Relatively speaking, Tigger pods do swim much more than their tisbe relatives, but they still spend a large amount of time crawling. I think of their "swimming" more as jumping from place to place. When they are mating, they are often in the water column much more. No matter how you look at it though, they don't spend nearly the amount of time in the water column as BBS do.
Here is a quote from one of the associates of Reed Mariculture:Reef Central Online Community - View Single Post - tiggerpods from reefnutrition
The pods really are very nutritious and some of the hardiest copepods to culture. They're from inter-tidal areas so they can deal with a huge swing in salinities, temperatures, etc. I assume this is why Reed decided this species would be so good or bottling and sitting on store shelves for longer periods of time. Have you ever seen them in the store? While they're typically refrigerated at the store making them much less active, you can see their motion in the bottle.
I think they're great to supplement the diet of the dwarfs, but I don't think they should be the sole diet. We were able to get them to culture in our fuge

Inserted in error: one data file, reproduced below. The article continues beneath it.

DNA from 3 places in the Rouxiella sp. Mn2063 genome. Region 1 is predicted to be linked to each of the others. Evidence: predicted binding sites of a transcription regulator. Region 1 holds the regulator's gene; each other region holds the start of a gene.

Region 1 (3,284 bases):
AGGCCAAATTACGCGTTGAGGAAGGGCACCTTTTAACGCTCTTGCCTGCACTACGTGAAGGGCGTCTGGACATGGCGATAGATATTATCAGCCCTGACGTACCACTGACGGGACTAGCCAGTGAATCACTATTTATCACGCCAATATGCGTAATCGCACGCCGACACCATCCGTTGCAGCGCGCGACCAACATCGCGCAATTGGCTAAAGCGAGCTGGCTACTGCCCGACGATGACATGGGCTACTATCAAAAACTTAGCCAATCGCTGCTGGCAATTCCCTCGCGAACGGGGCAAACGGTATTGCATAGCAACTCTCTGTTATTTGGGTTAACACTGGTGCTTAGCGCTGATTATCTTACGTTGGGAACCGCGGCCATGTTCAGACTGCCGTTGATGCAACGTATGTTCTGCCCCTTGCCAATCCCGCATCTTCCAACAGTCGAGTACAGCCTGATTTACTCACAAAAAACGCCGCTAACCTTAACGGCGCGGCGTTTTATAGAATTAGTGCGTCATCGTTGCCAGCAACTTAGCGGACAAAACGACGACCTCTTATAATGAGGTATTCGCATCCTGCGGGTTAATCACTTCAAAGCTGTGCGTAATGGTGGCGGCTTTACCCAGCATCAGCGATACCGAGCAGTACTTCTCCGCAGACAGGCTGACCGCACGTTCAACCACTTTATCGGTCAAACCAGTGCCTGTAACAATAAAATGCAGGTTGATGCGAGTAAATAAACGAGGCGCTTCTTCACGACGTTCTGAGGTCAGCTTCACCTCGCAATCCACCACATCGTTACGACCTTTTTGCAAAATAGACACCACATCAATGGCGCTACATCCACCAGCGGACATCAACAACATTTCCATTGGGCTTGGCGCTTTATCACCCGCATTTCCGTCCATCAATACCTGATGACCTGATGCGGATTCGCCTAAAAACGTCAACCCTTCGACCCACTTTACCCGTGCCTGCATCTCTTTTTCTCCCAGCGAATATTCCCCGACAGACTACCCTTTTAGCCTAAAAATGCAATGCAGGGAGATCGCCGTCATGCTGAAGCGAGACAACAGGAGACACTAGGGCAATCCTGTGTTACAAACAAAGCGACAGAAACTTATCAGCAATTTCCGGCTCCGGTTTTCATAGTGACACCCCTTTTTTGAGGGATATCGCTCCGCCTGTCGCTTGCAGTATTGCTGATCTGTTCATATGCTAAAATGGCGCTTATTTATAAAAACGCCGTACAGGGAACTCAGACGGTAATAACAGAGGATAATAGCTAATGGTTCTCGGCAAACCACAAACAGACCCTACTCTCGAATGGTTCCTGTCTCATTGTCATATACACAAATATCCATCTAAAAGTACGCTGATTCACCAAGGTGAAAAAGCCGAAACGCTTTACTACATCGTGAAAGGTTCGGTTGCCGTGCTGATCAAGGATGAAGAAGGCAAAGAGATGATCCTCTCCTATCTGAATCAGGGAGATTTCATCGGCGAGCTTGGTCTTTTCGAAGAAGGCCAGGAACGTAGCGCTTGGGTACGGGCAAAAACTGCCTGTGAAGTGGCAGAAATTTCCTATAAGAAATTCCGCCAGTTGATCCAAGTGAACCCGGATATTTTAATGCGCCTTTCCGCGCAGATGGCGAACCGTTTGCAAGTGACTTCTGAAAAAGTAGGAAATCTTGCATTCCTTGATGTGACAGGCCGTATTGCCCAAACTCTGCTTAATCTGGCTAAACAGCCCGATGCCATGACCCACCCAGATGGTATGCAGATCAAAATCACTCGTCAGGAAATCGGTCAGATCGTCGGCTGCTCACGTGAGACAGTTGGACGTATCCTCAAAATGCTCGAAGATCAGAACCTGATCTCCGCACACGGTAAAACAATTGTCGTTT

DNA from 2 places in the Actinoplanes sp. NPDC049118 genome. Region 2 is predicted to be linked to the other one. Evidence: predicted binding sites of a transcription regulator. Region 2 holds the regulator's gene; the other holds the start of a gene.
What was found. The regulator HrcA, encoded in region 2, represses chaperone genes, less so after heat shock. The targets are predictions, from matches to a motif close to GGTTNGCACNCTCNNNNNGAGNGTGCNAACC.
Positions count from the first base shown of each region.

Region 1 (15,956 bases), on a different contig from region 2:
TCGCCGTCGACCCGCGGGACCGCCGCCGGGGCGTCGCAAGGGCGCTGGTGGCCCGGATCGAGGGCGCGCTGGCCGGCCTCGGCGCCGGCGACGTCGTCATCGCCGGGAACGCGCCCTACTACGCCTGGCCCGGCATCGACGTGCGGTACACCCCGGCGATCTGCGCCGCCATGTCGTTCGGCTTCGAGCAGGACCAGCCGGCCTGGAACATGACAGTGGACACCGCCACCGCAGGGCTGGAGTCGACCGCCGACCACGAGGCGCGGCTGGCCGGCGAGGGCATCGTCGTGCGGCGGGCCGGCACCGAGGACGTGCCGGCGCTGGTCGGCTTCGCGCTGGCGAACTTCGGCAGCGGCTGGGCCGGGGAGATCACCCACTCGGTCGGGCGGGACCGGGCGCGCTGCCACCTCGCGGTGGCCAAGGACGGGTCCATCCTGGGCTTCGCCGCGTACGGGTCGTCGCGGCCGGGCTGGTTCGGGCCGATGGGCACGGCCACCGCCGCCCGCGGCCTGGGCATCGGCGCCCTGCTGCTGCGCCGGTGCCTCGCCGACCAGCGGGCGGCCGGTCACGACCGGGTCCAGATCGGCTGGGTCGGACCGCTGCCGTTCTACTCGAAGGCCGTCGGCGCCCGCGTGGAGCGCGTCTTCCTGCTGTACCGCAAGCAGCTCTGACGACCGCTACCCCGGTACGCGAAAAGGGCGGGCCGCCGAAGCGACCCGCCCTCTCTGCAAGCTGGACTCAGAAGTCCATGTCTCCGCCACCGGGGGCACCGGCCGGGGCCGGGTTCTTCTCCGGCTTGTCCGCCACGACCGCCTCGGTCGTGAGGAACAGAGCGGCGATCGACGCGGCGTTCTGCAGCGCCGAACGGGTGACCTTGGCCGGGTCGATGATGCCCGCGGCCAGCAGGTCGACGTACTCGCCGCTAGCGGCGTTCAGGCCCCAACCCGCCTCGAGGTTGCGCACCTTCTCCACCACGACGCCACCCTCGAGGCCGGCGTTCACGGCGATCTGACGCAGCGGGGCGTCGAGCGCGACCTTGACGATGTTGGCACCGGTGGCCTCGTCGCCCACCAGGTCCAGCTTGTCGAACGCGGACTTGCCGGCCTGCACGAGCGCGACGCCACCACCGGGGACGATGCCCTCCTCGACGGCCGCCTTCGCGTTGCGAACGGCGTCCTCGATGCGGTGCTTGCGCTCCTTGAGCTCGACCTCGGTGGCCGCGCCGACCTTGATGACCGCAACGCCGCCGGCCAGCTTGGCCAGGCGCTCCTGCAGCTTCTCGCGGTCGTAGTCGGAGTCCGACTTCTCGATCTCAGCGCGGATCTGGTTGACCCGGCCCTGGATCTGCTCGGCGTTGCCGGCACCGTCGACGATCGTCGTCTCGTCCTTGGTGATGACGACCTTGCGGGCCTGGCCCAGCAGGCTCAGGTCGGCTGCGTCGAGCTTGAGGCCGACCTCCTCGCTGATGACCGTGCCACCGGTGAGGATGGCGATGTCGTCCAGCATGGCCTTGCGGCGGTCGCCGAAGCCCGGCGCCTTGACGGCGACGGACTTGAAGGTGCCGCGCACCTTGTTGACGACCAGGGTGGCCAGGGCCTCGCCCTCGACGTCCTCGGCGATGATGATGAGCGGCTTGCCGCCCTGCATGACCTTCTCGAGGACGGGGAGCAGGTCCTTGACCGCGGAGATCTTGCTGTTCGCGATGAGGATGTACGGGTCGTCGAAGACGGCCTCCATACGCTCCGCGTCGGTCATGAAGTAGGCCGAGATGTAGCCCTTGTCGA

a while back and it as great to always have on hand. Something to think about also is that they feed a lot on diatoms, so they spend a lot of time on the dirty glass eating. That may be another reason they crawl so much.
I think this article is much like many things in the hobby. A single source is not always the best for information. They do give a great deal of information on the pods themselves, but they may not be the most informed on seahorse-keeping. It's easy enough to make an assumption that these would be ideal for seahorses. And really, they are! I just don't think you'll be able to culture them in the quantity that you'll need without a very large culture, and on those lazy days I'm not sure that the seahorses will hunt enough food.
I would not be scared off from dwarfs just because of this though. Hatching BBS is really pretty easy. Have you ever done it before? I used to breed seahorses so I have perfected the method and have my own tips that I like to use! I would be happy to share if you're interested, but I have already written a book here and don't want to bore you!